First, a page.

• 3. Three-quarters of today's youths and young adults maintain profiles on at least one kind of social networking site, and one in five of them has posted a video of themselves online according to the Pew Research Center (“Social media etiquette”, 2010). Based on these facts, the argument that undergraduates are more vulnerable because of their easily-accessible personal information online can be put forward. Furthermore, the reasonable assumption that undergraduates may encounter problems of managing the use of social media can be made. Hence it is significant for undergraduates to learn the correct social media etiquette in order to be responsible for their social media behavior. Social media is a group of applications and websites which provide users with platforms to construct profile pages, share ideas, and exchange information. Social media which are most often used by NUS undergraduates can be classified into three main categories: broadcast applications, social networking sites and collaborative sites. Firstly, undergraduates tend to create personal pages and share opinions on broadcast applications such as Blog.nus (“Social media and learning”, 2013). Also, undergraduates aim to expand their networks or maintain relationships with friends on social networking sites (Boyd & Ellison, 2007). Undergraduates use collaborative sites like Wiki.nus for the purpose of strengthening cooperation as collaborative projects enable users to work together (Kaplan & Haenlein, 2010; “Social media and learning”, 2013). After understanding the definition and classification of social media, undergraduates should follow the overall guidelines for using social media step by step including posting positive personal information, showing respect and adding value to conversations on social media. Furthermore, undergraduates should pay special attention to different aspects of etiquette while using broadcast applications, social networking sites and collaborative sites. Being aware of the etiquette for using social media, NUS undergraduates can make full use of it and benefit from it in the future. 2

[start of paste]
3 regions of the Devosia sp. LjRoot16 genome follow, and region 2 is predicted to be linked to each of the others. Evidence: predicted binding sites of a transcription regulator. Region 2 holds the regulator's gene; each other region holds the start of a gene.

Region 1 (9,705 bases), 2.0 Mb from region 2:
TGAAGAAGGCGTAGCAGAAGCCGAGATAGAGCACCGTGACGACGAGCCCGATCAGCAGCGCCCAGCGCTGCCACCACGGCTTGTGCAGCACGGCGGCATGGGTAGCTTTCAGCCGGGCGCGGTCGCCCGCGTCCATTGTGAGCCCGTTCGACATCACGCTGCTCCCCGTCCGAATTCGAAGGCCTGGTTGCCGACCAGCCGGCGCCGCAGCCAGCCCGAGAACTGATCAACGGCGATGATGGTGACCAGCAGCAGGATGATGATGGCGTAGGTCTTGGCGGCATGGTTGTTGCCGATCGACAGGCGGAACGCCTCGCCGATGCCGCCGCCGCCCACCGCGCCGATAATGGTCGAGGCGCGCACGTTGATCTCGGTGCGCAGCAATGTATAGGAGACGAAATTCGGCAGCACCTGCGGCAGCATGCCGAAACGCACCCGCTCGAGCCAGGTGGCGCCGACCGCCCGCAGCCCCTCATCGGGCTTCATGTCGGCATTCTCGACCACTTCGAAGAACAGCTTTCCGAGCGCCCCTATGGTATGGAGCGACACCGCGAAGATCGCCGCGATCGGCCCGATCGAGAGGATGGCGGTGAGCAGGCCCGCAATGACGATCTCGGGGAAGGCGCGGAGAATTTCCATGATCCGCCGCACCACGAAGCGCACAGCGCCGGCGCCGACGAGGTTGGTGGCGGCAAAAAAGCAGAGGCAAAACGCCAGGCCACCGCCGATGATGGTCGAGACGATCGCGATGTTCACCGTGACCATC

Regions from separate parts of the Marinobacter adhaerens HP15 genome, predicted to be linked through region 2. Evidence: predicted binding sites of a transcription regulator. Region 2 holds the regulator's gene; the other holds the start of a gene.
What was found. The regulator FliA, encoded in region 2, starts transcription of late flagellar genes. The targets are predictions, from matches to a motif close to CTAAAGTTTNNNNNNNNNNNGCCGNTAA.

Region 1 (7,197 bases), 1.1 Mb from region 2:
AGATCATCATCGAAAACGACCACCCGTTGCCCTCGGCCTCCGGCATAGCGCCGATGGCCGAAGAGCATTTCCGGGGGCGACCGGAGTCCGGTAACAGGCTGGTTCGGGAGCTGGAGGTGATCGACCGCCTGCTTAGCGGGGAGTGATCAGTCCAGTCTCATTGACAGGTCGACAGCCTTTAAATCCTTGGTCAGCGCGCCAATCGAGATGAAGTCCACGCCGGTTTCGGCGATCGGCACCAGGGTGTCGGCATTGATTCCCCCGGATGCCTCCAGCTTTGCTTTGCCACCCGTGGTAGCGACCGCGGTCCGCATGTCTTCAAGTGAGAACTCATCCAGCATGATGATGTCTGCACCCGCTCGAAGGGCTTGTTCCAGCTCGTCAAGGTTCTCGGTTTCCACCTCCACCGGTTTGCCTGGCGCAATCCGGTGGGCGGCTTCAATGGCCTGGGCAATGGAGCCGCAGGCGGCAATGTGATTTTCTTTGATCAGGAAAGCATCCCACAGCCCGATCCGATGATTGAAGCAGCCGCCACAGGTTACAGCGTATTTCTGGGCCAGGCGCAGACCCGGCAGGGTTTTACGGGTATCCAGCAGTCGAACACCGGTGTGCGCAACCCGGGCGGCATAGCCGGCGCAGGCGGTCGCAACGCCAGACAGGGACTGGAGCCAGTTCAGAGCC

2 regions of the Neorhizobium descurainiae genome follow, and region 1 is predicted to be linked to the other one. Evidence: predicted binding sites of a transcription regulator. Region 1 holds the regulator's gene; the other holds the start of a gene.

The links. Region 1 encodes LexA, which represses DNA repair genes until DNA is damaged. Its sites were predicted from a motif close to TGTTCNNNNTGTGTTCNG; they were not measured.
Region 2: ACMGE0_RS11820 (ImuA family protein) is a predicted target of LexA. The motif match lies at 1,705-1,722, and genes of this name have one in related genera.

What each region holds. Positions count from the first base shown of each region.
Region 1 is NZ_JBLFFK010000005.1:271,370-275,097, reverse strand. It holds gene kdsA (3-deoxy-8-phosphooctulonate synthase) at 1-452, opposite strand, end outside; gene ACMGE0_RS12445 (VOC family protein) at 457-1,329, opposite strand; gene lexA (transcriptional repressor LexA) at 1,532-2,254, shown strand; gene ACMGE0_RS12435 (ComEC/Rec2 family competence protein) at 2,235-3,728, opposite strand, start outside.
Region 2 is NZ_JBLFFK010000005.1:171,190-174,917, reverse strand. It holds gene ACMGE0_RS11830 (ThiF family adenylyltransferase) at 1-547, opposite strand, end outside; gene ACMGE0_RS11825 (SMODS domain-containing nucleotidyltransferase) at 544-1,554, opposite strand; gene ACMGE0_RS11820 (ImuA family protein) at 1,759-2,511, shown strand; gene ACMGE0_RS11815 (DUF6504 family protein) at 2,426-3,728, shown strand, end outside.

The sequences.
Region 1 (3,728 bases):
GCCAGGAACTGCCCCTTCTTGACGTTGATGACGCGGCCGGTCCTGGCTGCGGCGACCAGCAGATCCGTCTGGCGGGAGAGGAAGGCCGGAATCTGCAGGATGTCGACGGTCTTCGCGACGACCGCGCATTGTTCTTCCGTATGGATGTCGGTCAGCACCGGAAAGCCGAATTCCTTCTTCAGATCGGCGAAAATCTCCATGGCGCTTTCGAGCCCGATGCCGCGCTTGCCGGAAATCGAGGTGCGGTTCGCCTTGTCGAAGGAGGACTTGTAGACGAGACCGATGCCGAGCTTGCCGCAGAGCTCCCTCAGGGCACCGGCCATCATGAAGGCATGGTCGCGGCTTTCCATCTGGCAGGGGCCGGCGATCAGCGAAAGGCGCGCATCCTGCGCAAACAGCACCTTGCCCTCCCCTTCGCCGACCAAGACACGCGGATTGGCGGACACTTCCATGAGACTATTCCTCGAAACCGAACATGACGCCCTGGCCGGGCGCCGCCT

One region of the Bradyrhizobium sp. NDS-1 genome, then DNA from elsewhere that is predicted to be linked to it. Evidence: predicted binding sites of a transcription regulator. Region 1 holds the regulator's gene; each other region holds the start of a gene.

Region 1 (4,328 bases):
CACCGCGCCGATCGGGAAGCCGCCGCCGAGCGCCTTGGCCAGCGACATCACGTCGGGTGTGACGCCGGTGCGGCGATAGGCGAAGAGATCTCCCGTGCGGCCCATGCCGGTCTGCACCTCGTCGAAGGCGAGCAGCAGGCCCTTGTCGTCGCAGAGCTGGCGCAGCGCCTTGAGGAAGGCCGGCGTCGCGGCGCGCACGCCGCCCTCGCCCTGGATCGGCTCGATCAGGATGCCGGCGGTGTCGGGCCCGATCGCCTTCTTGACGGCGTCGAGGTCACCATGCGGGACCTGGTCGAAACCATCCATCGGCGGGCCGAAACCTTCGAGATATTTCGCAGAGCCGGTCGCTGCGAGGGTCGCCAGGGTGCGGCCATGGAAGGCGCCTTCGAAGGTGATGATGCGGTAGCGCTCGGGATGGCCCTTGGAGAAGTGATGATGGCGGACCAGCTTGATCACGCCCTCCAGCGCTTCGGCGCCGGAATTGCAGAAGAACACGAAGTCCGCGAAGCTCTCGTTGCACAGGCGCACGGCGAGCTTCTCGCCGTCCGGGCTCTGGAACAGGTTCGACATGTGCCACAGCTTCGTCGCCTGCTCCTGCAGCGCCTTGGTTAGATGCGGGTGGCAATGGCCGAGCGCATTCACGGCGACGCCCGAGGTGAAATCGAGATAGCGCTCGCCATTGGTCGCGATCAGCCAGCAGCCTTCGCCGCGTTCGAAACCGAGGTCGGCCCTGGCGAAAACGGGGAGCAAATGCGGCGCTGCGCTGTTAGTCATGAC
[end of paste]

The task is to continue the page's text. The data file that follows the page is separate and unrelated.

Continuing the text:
• 4. Being responsible for managing their social media accounts, undergraduates should maintain positive profiles by posting constructive personal information, being respectful, and establishing mutually beneficial communications with other users on social media. Firstly, it is essential to post only photos that show the undergraduate in good light. Posting a photo of receiving an award instead of chugging pitchers of beer on social media accounts would enable undergraduates to create a better impression. It has been found that friends on social networking sites often unintentionally share sensitive personal facts with hundreds of people, some of whom could have malicious intentions (“Social media harassment”, 2010). It is therefore imperative for the undergraduates to ensure what they post online is mostly positive while tightening their privacy settings on social media. The next rule for undergraduates is to be respectful and act rationally online. A simple way to show respect and courtesy is to use “please” and “thanks” (Pollock, 2013). Moreover, undergraduates should refrain from adding offensive comments while encountering disagreements on social media. In this way, undergraduates would be able to build harmonious relationships with other users while engaging in constructive conversation on social media. Finally, generating value-added content on social media would help undergraduates to improve their online image. In particular, value-added content refers to texts and photos that could inspire other users or make them ponder over a specific issue. Adding insightful comments instead of spamming on social media (Pollock, 2013) enables undergraduates to build quality relationships with other users. In essence, posting positive personal information, showing respect and courtesy, and generating valueadded content on social media will ensure that undergraduates construct a positive image on social media. “It is essential to post only photos that show the undergraduate in good light. Posting a photo of receiving an award instead of chugging pitchers of beer on social media accounts would enable undergraduates to create a better impression. ” 3